First up is the fact that Monaco's Grand Prix is unlike any other! Sure there are other street circuits again, and those may be faster, for example the new Saudi Arabian circuit or the city streets of Baku, but Monaco is the last surviving original street circuit Grand Prix.
Something we are often asked is "isn't it boring", and we'd say no - but then we are motorsport fans first and foremost. Can the racing be a bit lacklustre?
Yes, but that can be layed squarely at the door of the rules and regulations for Formula One. It's amazing how much overtaking we see during the
Monaco Grand Prix d'Historique - not just because the drivers are more likely to make a mistake while double-declutching their way through a manual gearbox, but
also because the cars are so much smaller. Monaco has changed since the 1930s but those streets are largely the same - the cars however are now the size of a
family car not a racing car!
The great thing about Monaco though is what you can do that just isn't possible at other F1 events...
- Walk the track: Get out in the evening and take a walk - where ever you chose to start, you can walk the entire circuit. Start/Finish (not very) straight, Beau Rivage (actually the Avenue d'Ostende), on to Casino Square, then drop down past the TipTop restaurant towards Mirabeau, Fairmont, Portier and on into the tunnel (watch for the TV camera and communication cables) before emerging into the light beside the Monaco Yacht Club. Then it's down to the Nouvelle Chicane and harbourside as you head to Tabac, Piscine and finally to La Rascasse. It'll be busy especially around the harbour section!
- Arrive early for a special insight: If you arrive early, Tuesday for example, it's still possible to walk along a public footpath that runs straight alongside the pit lane allowing you to peer between the trucks and see the garage builds and the crews going about their preparation work. Is it a proper pit walk? No. But you probably see almost as much without feeling like you are sheep being herded past the garages!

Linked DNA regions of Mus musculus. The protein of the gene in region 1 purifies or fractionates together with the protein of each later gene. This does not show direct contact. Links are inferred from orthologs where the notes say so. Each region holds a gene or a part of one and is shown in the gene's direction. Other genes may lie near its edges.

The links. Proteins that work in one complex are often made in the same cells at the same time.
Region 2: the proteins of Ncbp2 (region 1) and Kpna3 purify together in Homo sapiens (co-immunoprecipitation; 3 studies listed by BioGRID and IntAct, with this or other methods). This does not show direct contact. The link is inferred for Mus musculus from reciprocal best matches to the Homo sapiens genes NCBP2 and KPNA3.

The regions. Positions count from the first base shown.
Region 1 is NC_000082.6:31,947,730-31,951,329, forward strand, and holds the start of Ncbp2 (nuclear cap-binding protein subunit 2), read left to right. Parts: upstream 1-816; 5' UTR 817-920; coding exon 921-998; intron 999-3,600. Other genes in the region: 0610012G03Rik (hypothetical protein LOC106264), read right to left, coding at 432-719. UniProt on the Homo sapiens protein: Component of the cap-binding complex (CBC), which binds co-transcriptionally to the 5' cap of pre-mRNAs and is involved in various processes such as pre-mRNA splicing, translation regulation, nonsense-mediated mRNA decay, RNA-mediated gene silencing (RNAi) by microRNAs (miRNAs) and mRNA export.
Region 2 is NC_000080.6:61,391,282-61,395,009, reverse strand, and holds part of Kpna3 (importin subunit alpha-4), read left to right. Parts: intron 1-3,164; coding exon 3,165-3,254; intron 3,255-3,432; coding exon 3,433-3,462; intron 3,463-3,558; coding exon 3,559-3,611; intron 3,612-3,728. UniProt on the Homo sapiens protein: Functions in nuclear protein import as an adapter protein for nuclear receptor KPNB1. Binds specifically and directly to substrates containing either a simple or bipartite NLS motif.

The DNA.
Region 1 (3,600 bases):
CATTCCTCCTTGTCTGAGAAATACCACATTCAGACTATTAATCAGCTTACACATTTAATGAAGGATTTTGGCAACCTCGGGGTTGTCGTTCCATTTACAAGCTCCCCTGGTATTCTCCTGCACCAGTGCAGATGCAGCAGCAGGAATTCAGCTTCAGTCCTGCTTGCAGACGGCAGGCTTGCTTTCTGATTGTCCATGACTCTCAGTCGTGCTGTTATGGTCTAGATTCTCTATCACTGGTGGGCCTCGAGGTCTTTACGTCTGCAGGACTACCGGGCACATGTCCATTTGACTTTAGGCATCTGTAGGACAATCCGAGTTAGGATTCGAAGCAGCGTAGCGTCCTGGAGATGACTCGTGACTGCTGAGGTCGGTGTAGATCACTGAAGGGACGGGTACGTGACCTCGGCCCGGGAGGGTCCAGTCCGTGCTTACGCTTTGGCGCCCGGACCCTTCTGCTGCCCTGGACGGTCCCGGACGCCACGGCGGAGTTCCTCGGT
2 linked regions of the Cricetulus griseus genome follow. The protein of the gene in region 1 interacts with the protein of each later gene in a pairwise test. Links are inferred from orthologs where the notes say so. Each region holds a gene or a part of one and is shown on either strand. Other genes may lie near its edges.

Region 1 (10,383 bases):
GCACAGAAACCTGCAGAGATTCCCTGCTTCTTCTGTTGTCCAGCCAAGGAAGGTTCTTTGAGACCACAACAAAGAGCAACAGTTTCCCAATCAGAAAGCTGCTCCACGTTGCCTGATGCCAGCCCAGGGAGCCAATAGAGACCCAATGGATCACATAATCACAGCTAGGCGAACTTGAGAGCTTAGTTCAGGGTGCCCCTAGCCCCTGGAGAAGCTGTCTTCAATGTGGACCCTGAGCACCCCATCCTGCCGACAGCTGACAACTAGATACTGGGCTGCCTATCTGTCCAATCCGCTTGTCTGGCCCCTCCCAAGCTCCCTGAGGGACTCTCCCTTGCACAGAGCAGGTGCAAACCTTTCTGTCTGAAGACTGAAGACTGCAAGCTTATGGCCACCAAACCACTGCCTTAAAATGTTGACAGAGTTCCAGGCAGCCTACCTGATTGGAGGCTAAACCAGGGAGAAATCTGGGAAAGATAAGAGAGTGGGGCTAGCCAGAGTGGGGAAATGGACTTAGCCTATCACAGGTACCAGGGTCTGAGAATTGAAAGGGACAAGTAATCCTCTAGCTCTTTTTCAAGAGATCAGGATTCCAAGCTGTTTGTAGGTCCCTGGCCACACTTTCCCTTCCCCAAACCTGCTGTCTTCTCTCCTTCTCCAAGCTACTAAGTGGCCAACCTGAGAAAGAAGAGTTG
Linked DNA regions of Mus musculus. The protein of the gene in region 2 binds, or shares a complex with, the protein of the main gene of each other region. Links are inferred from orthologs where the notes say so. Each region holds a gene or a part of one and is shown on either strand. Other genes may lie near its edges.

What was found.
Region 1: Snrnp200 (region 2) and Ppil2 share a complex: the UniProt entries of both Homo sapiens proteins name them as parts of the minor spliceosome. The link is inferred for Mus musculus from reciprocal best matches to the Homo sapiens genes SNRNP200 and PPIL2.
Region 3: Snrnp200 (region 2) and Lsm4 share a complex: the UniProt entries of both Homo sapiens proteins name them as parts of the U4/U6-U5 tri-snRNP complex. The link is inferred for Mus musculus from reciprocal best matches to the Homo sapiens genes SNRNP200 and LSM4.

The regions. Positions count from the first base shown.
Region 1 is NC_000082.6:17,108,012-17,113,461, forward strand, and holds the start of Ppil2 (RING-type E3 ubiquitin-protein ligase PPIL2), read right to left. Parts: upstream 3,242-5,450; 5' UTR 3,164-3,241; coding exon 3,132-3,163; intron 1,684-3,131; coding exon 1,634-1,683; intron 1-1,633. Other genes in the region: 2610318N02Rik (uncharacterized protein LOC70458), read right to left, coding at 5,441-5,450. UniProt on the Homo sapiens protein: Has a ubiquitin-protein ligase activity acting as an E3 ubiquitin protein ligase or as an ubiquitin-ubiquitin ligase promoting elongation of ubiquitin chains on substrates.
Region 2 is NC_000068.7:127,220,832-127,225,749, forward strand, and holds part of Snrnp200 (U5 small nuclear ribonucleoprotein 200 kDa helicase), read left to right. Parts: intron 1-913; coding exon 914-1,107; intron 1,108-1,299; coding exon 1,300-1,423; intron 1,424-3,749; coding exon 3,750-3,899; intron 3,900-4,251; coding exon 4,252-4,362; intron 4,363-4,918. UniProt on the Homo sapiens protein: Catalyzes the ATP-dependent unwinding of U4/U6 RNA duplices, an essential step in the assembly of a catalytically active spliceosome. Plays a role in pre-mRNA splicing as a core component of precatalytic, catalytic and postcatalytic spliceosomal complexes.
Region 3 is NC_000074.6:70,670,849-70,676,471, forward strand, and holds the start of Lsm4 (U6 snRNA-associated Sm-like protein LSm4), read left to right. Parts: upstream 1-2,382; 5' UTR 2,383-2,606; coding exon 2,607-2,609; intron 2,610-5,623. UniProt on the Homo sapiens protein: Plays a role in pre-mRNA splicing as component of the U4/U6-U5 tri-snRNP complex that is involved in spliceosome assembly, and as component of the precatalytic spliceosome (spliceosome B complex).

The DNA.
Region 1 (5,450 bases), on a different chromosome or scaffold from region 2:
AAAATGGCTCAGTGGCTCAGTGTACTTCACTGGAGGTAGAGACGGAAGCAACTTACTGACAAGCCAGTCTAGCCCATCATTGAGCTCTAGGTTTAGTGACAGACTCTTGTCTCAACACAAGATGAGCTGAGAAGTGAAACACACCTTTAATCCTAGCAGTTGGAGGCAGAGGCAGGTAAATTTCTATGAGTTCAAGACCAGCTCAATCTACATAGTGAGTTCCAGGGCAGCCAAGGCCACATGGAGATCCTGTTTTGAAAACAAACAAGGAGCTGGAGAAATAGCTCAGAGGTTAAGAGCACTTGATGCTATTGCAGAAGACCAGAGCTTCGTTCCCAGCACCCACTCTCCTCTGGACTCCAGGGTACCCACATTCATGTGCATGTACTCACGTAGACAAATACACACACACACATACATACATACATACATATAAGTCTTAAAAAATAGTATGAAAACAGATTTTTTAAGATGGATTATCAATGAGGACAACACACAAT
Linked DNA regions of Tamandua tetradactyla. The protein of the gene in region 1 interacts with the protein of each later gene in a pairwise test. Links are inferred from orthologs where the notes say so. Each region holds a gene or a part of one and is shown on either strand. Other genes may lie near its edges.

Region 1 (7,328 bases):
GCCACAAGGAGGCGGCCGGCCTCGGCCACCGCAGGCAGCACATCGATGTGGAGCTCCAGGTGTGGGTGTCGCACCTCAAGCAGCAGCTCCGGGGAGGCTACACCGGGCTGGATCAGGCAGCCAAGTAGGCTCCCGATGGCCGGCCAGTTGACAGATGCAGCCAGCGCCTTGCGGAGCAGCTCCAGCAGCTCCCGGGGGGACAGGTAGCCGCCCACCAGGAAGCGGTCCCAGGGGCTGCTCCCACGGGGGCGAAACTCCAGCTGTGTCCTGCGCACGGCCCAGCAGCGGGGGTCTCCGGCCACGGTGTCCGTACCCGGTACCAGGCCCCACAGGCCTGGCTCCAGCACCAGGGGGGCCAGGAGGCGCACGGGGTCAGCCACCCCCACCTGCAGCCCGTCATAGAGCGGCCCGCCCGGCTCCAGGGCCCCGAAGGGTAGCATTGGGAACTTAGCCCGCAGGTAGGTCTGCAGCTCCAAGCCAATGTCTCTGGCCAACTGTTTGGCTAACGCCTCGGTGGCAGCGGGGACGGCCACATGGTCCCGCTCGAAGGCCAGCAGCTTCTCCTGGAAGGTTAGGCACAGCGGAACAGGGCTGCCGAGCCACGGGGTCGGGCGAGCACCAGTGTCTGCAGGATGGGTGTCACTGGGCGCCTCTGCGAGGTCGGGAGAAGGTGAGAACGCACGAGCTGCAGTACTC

- Grab a drink, on track: a popular experience - grab a beer and soak up the atmosphere in the evenings while enjoying the iconic views offered by the harbour section of the circuit. Better yet, there's actually some pretty good food offered around here at places like 'Crazy Pizza' complete with former team-boss owner who may just make an appearance, or our personal harbour favourite Caffe Milano.
- Food and drink: Many guests are surprised by just how many restaurants Monaco boasts - not just in Monte Carlo (the district around the Casino and Hotel de Paris) but from one end of the principality to the other. Fontvieille is full of 'locals' restaurants, places that 360 days of the year cater to the residents of the district whether that's the usual mediterranean-style so pre-eminent in the area, a sneaky McDonald's or even egg and chips at the 'Ship and Castle'. Heading towards the Italian end of the principality you'll find some great dining too including our favourite 'curry house' (a cruel mis-description), and some really great fusion options such as COYA.
- Visiting the casino: a tip - don't forget your passport! Locals (the Monegasque) are not allowed to enter so ID checks are pretty much guaranteed. Dress code? Like most of Monaco it's smart-casual though leaning more towards smart (after 8pm a jacket is recommended for gents), but if you want to go full-on 007 you'll not be out of place. As with most casinos you can't take photos in the gaming rooms.
- Walking is the best way to get around: Yes, really! Especially during the 'track closures' for racing, the best way to get around Monaco is to walk. It's
only a tiny place anyway - though beware the hills. We always recommend comfortable shoes over style!!!
Monaco is aware of the hills, and the state has installed many elevators alongside the various staircases that will take you up and down the gradients. Some will be closed during race action simply because you'll end up trackside in a location that is off limits.
- Be ready for the weather! We're not saying we've had 4 seasons in one day, but the only thing we've lacked has been snow... the weather is this part of the Mediterranean can be changeable in May so be ready to expect rain, wind, sun and even some misty/foggy conditions.